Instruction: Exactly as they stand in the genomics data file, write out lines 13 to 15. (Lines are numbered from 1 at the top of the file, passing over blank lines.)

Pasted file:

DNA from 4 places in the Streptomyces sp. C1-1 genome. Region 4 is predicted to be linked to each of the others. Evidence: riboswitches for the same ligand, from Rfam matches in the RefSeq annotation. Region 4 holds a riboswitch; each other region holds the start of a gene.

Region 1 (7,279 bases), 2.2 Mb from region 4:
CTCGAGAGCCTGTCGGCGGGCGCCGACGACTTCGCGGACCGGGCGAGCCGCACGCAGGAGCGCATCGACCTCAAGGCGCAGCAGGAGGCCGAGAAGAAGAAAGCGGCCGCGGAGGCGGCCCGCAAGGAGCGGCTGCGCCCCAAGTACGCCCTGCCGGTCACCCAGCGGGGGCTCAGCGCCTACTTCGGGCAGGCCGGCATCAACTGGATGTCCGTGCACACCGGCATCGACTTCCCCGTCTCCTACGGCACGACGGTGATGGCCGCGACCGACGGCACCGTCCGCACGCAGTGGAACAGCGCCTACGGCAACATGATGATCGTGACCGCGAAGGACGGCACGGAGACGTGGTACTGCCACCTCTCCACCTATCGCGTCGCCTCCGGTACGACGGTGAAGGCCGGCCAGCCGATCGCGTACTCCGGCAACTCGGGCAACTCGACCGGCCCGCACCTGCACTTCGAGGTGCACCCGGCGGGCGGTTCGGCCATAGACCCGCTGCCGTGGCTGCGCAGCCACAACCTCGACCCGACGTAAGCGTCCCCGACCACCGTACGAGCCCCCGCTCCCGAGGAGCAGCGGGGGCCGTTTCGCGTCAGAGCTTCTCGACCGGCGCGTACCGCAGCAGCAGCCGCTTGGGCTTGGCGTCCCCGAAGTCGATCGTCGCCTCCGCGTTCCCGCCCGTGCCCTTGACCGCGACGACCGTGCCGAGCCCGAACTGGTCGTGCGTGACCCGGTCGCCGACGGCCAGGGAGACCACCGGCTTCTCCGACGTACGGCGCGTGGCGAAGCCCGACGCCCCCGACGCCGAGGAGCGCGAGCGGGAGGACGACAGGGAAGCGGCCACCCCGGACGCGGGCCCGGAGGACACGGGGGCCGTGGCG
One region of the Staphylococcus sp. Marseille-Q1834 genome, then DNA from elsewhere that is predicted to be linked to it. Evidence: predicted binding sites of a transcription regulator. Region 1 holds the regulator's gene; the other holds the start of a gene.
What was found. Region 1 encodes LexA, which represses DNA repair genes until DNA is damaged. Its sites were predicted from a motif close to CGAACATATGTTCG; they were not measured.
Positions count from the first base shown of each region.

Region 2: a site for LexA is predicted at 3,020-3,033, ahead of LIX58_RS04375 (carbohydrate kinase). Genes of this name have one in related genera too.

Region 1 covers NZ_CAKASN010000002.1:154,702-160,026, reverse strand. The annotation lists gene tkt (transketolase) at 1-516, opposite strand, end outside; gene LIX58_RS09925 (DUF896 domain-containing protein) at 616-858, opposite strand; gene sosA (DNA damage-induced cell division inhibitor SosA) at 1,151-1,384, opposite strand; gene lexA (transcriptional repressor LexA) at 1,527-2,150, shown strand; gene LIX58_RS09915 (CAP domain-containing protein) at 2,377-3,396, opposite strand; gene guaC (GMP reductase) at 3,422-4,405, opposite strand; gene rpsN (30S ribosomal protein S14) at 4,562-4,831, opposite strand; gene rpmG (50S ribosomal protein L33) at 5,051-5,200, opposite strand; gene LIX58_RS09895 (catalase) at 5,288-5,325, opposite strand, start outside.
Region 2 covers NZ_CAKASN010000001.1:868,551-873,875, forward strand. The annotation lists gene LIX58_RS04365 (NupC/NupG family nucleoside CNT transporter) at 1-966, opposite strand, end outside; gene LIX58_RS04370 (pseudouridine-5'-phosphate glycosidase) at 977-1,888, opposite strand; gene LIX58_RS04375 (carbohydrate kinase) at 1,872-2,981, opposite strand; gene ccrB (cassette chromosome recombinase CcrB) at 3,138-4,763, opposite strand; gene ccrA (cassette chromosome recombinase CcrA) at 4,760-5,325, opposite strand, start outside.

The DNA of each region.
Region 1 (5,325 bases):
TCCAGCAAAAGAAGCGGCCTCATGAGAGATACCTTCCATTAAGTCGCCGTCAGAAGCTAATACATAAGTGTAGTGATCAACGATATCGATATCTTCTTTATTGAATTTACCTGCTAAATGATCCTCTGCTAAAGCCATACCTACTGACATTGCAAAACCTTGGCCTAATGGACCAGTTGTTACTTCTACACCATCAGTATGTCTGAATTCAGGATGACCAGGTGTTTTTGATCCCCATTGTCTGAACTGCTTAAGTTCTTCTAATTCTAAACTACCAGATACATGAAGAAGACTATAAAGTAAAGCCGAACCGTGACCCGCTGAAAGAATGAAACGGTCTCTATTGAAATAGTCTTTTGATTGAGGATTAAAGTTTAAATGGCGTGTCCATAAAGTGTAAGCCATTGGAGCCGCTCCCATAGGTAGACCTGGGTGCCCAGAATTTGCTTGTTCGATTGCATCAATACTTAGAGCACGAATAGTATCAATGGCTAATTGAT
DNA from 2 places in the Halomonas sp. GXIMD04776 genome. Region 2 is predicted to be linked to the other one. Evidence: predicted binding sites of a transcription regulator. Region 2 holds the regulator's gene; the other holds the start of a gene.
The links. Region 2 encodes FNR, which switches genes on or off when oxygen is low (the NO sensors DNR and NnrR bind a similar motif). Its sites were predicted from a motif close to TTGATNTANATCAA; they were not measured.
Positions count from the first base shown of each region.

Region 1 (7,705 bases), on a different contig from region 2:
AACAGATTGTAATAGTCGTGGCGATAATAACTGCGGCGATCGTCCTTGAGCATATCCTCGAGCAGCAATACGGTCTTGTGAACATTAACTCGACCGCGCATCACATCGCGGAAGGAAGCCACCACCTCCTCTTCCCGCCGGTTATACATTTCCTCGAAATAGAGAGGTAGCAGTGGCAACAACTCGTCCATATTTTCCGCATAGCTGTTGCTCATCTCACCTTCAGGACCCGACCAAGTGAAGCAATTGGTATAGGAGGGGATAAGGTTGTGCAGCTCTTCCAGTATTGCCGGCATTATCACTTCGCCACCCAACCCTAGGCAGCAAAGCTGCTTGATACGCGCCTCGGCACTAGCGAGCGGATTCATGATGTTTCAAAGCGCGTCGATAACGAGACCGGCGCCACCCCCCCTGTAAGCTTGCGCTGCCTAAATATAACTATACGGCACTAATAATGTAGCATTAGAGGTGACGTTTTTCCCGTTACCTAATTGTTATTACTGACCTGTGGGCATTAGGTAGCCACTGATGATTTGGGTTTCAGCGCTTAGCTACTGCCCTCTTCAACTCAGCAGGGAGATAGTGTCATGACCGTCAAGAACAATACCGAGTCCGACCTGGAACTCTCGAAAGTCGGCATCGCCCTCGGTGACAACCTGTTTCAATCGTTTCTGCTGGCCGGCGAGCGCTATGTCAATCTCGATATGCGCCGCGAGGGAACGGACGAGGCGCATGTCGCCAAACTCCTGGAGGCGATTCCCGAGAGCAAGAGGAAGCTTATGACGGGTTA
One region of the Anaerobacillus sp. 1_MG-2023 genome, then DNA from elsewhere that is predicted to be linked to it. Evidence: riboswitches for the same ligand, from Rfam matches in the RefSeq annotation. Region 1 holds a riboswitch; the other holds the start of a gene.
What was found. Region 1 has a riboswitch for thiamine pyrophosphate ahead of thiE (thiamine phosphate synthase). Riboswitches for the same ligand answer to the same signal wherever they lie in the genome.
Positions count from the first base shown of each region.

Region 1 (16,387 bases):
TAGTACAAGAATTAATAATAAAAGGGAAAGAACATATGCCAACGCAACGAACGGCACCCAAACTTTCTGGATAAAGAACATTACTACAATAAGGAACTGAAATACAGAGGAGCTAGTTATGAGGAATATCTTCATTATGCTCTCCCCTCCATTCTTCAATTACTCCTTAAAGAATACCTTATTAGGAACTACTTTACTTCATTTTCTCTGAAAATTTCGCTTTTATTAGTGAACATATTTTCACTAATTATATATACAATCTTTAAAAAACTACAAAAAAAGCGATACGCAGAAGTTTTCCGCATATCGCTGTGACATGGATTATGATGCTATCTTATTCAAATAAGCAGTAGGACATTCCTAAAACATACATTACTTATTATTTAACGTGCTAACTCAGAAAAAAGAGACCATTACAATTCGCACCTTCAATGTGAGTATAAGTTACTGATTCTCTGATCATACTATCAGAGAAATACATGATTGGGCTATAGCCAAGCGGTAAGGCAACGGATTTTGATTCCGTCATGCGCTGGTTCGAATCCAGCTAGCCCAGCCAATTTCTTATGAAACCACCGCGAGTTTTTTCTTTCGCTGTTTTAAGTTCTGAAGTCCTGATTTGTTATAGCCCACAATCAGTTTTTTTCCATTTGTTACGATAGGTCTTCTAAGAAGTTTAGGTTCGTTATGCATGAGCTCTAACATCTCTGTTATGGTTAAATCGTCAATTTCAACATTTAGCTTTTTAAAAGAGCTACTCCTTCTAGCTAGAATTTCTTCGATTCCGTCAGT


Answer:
DNA from 2 places in the Halomonas sp. GXIMD04776 genome. Region 2 is predicted to be linked to the other one. Evidence: predicted binding sites of a transcription regulator. Region 2 holds the regulator's gene; the other holds the start of a gene.
The links. Region 2 encodes FNR, which switches genes on or off when oxygen is low (the NO sensors DNR and NnrR bind a similar motif). Its sites were predicted from a motif close to TTGATNTANATCAA; they were not measured.
Positions count from the first base shown of each region.